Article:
Corps of Engineers’ Activity Report


Roger Perk explained that, for many years, the Corps of Engineers has been preparing UMR Activity Reports, which are distributed with the UMRBA and EMP-CC meeting materials.  Those reports provide an overview of the status of each District’s river-related projects and activities, including EMP, Section 1135, channel maintenance, and lock and dam rehabilitation.  Perk requested feedback on the utility of these reports.  Steve Johnson and Gary Clark commented that the reports are helpful, but that they typically get the same information from other sources first.  Mark Beorkrem commented that the Activity Reports are the primary source of information for many members of the public.  Holly Stoerker suggested that, if the reports are continued, they be posted on the Corps’ website to increase their accessibility and distribution.   The sense of the group was that, although the Activity Reports have been useful, they need not be continued, given how time-consuming they are to prepare and update.  Gary Clark thanked the Corps for providing the UMR Activity Reports over the years.


Future Meetings


Holly Stoerker announced that the next quarterly meetings of the UMRBA and EMP-CC will be held February 25-26, 2004 in St. Louis, Missouri.  The UMRBA will meet jointly with the Missouri River Basin Association.  There will be no GLC meeting during that week, because the Navigation Study AFB is scheduled for earlier in the month.  [Note:  The AFB was subsequently rescheduled for February 24.]


The spring meetings of GLC, UMRBA, and EMP-CC will be held May 18-20, 2004 in St. Paul, Minnesota.  It was agreed that the summer meetings will be held August 10-12, 2004 in the Quad Cities.


With no further business, the meeting was adjourned at 2:55 pm.    




States’ Preliminary Perspectives

on the

UMR-IWW Restructured Navigation Study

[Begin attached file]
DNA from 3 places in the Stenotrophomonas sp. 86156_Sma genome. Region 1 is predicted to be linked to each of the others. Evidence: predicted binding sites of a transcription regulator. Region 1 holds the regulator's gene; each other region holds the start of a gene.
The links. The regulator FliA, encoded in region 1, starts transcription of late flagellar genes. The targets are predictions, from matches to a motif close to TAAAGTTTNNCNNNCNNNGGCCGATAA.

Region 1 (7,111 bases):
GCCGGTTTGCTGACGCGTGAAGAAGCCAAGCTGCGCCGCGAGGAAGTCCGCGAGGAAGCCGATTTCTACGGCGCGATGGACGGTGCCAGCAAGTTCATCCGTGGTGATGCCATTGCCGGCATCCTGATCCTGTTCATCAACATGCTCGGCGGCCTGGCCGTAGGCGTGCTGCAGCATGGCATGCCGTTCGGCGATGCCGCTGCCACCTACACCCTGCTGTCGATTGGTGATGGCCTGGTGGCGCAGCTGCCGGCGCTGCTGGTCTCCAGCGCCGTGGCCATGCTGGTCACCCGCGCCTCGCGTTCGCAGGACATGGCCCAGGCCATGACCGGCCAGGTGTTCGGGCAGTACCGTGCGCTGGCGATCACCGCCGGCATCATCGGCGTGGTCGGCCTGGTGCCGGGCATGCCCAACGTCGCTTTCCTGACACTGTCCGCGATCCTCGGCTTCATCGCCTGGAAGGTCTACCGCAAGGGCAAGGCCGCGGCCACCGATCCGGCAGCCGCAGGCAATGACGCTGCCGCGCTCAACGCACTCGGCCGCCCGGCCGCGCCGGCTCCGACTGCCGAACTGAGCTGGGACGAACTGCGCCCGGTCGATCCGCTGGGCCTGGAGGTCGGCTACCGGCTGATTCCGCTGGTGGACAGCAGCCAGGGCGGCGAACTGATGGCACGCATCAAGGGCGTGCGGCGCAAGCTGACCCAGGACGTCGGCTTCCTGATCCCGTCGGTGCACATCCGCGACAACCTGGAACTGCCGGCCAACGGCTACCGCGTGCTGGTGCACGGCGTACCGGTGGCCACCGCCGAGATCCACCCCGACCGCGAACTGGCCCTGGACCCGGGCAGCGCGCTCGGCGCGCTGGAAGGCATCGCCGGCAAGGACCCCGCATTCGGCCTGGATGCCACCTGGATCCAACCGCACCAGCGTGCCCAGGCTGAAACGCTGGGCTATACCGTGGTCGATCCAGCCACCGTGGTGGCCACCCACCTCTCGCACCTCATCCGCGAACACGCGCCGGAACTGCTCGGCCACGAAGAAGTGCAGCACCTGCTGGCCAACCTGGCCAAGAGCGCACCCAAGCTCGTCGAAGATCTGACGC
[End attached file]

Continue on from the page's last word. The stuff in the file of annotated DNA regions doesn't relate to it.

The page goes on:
(Adopted and presented at November 19, 2003 UMRBA Meeting)




·      Identifying a “balanced” plan is critical.  Defining a mechanism to link progress on navigation improvements and ecosystem investment is crucial.

·      A dual authority is conceptually attractive, but must be operationally defined.


Range of Alternatives

The states are not inclined to recommend broadening the range of navigation or ecosystem alternatives identified.  However, the states will likely want to have some of the existing alternatives revised slightly.  Examples:

·      Illinois’ request  for advancing the timing of Illinois River improvements in Alternative 6

·      Minnesota and Wisconsin will be offering revised versions of Alternative E


Adaptive Management

Adaptive management approaches for navigation efficiency may hold promise, but are essentially “new” navigation alternatives.  More information and evaluation is required.


Navigation Improvements

The states request the following information regarding the navigation improvement alternatives:

·      schedule/timing of navigation improvements in Alternatives 4, 5, and 6

·      breakdown of costs of individual  measures in the alternatives, similar to the ecosystem alternatives


Cost Sharing

The states endorse Option C, but request the following additional information:

·      breakdown of nonfederal cost by state, with a general sense of timing of investment

·      information regarding nonfederal (as opposed to non-Corps) O&M costs

·      clarification of repair/replacement/rehabilitation responsibilities


Planning Process

·      Individual state briefings should be scheduled prior to the Alternative Formulation Briefing (AFB), but not until the Corps has its tentative recommended plan.

·      States are unlikely to have official statements/positions at the AFB.